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Use this forum for technical discussion of UAXes 11, 14, 15, 24, 29, 31, 34, 42, and 44. Technical discussion of UTSes 6, 10, 18, 22, 39, and 46. Technical discussion of UTRs 16, 17, 20, 23, 25, 26, 33, and 36, as well as the related properties and files in the Unicode Character Database.



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 Post subject: Regex caseless matching: multichars
PostPosted: Sun Jan 23, 2011 5:06 pm 
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Joined: Fri Dec 04, 2009 9:13 pm
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On Multicharacter caseless matching.

Since this essentially continues the discussion from the thread "Caseless matching for literals..." I've closed that thread and provided a pointer here.
— ForumAdmin


There are 102 characters that map to a sequence when casefolded. The question for these is whether a caseless regex match can and should match them.

http://unicode.org/cldr/utility/list-unicodeset.jsp?a=\p{tocasefold!%3D/^.$/}-\p{whitespace}

That is:

[ẚ ff ffi ffl fi fl ẖ İ ǰ ß ẞ stſt ẗ-ẙ ʼn ᾄᾌᾂᾊᾆᾎᾀᾈᾅᾍ ᾃᾋᾇᾏᾁᾉᾴᾲᾶᾷᾳᾼ ᾔᾜᾒᾚᾖᾞᾐᾘ ᾕᾝᾓᾛᾗᾟᾑᾙῄῂῆῇῃῌ ῖΐΐῒῗ ῤ ὐὔὒὖῦΰΰῢῧ ᾤᾬᾢᾪᾦᾮᾠᾨᾥ ᾭᾣᾫᾧᾯᾡᾩῴῲῶῷῳῼ և ﬔ ﬕ ﬗ ﬓ ﬖ]

(or more compactly: [ßİʼnǰΐΰևẖ-ẚẞὐὒὔὖᾀ-ᾯᾲ-ᾴ ᾶᾷᾼῂ-ῄῆῇῌῒῖῗῢῤῦῧῲ-ῴῶῷ ῼff-stﬓ-ﬗ])

Most of these are 'defective' in that one of a case pair (or triple, counting titlecase) is or was missing from Unicode, which causes an expansion. The characters ß and İ are special in their own ways...

As I remarked earlier, I think it would take some work to put together a solid proposal on how to handle these in regex expressions, so that, say any expression that matched:
* OFFICE // 6 chars
would also match
* office // 4 chars, including "ffi" ligature
and vice versa.


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 Post subject: Re: Regex caseless matching: multichars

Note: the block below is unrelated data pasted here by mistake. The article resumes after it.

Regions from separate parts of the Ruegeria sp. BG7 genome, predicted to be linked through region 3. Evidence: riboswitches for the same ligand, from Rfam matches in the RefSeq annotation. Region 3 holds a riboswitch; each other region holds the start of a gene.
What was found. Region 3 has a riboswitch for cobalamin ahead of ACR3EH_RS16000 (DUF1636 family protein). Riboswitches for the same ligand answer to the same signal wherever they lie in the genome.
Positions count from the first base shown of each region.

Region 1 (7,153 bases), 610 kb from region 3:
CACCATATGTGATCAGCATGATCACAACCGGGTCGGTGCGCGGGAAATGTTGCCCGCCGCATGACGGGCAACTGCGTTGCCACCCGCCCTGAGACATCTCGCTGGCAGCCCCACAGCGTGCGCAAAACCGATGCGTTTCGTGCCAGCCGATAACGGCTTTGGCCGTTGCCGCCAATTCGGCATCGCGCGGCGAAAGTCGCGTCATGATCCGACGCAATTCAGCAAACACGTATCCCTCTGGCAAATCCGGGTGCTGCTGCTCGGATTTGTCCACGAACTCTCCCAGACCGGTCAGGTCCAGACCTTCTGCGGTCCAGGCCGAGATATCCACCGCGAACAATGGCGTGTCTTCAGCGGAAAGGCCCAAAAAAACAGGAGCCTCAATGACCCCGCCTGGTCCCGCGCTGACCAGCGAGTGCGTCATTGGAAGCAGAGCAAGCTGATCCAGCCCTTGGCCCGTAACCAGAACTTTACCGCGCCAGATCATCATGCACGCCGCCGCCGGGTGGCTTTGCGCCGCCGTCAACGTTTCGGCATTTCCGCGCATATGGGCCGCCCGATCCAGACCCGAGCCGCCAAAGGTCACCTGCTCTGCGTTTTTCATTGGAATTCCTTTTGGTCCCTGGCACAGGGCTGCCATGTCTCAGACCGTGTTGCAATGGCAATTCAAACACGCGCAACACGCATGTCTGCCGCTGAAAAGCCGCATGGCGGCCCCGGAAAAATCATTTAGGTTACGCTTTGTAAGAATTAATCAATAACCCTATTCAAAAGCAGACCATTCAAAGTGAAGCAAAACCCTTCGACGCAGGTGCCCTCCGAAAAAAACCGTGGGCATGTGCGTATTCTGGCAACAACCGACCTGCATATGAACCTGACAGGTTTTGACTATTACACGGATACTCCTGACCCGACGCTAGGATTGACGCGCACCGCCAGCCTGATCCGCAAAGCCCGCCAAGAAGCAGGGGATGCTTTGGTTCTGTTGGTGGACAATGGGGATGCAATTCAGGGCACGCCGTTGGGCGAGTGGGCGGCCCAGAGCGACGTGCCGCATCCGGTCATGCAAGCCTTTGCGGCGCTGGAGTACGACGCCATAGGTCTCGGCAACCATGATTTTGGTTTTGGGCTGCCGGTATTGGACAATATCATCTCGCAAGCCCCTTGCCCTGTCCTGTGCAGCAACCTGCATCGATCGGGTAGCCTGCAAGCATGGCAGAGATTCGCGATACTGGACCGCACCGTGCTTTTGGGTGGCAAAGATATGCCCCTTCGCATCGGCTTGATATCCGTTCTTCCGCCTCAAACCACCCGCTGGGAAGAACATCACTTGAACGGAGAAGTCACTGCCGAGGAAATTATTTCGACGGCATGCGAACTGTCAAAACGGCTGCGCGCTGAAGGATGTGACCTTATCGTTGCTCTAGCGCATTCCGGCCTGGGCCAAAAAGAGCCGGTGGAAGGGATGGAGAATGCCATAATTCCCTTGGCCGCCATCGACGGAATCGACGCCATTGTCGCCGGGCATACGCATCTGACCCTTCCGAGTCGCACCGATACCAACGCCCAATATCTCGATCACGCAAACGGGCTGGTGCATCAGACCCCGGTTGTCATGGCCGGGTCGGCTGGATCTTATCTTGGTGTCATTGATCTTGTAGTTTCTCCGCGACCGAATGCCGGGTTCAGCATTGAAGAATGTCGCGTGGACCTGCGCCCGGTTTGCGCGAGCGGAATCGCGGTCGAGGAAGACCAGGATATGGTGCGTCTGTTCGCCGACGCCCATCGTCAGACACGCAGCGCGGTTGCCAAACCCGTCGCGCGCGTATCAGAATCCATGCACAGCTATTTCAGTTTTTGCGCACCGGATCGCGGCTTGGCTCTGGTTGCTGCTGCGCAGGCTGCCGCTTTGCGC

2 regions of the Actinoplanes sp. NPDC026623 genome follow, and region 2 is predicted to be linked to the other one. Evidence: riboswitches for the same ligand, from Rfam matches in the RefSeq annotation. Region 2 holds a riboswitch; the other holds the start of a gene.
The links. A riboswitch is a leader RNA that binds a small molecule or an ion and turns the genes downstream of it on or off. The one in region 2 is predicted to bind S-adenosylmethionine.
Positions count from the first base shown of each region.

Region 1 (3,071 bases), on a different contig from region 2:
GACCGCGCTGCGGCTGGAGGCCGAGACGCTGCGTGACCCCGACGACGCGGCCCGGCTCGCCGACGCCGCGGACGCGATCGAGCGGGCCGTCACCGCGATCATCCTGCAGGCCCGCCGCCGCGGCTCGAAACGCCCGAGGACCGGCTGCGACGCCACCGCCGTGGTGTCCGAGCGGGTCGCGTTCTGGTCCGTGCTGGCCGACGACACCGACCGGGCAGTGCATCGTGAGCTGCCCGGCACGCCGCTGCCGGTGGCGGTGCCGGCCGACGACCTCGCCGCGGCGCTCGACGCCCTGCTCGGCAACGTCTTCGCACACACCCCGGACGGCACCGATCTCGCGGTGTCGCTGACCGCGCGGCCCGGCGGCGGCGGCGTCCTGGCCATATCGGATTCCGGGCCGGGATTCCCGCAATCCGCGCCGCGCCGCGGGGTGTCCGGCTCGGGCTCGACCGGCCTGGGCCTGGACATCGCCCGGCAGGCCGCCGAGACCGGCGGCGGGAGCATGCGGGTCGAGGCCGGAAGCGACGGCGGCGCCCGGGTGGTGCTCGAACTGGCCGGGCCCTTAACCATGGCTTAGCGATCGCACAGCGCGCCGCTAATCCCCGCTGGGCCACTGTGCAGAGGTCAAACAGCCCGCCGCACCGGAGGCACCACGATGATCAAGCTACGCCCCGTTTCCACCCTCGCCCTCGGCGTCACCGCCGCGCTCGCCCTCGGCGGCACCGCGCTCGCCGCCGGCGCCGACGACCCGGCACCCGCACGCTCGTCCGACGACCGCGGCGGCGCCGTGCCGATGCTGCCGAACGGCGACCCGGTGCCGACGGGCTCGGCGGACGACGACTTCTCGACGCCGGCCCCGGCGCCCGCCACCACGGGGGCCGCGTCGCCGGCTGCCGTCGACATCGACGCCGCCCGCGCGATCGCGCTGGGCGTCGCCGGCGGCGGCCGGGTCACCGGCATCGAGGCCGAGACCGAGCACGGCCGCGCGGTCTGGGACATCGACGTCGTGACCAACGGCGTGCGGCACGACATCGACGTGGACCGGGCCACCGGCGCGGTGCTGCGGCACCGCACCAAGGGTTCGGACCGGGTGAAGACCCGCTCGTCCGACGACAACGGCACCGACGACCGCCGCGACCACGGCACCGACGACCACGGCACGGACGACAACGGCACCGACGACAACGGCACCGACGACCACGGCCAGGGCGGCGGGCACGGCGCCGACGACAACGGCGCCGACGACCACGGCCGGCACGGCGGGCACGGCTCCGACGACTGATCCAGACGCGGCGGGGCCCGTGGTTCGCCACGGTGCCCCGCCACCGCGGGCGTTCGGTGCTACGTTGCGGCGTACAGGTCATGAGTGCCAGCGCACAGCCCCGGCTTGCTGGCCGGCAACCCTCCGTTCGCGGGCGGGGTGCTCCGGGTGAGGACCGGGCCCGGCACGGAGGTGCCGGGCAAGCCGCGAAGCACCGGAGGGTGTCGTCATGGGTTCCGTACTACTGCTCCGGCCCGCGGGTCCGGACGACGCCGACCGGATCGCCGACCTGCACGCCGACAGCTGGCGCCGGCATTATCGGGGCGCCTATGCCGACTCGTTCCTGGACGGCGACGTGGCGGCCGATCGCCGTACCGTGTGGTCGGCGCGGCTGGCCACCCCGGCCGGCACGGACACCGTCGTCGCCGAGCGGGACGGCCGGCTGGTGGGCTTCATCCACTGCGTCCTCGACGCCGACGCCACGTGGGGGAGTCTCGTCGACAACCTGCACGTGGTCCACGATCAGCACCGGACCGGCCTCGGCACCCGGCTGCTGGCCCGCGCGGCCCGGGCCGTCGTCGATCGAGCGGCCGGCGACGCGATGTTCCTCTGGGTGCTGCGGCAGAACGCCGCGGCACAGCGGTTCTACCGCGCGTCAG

PostPosted: Fri Jan 28, 2011 3:02 pm 
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Joined: Tue Dec 01, 2009 2:49 pm
Posts: 186
mark wrote:
There are 102 characters that map to a sequence when casefolded. The question for these is whether a caseless regex match can and should match them.


I would rephrase that. The question is "Under what circumstances should a regex match them?" or "Which regex should match them?".


mark wrote:
As I remarked earlier, I think it would take some work to put together a solid proposal on how to handle these in regex expressions, so that, say any expression that matched:
* OFFICE // 6 chars
would also match
* office // 4 chars, including "ffi" ligature
and vice versa.


And I would reply that this is an entirely different proposal.

There are two different levels of equivalency here.

OFFICE and office (same number of character) are case equivalent
office and office (6 and 4 characters) are ligature equivalent

Just because ligatures do not have standard case pairs (there's no FFI ligature) should not mean that caseless matching also becomes ligature-blind matching.

In other words, if a regex, such as /office/ doesn't match 'office', with the ligature, then making the search caseless, should not necessarily include it in the match.

Note, I'm not saying you shouldn't be able to easily express a search mode that ignores ligatures, but it should not by default be caseless matching.

For user-friendly Unicode regex you may need a mode that ignores several different aspects of how a character can be represented in Unicode all at once - this gets back to the discussion of selective foldings.


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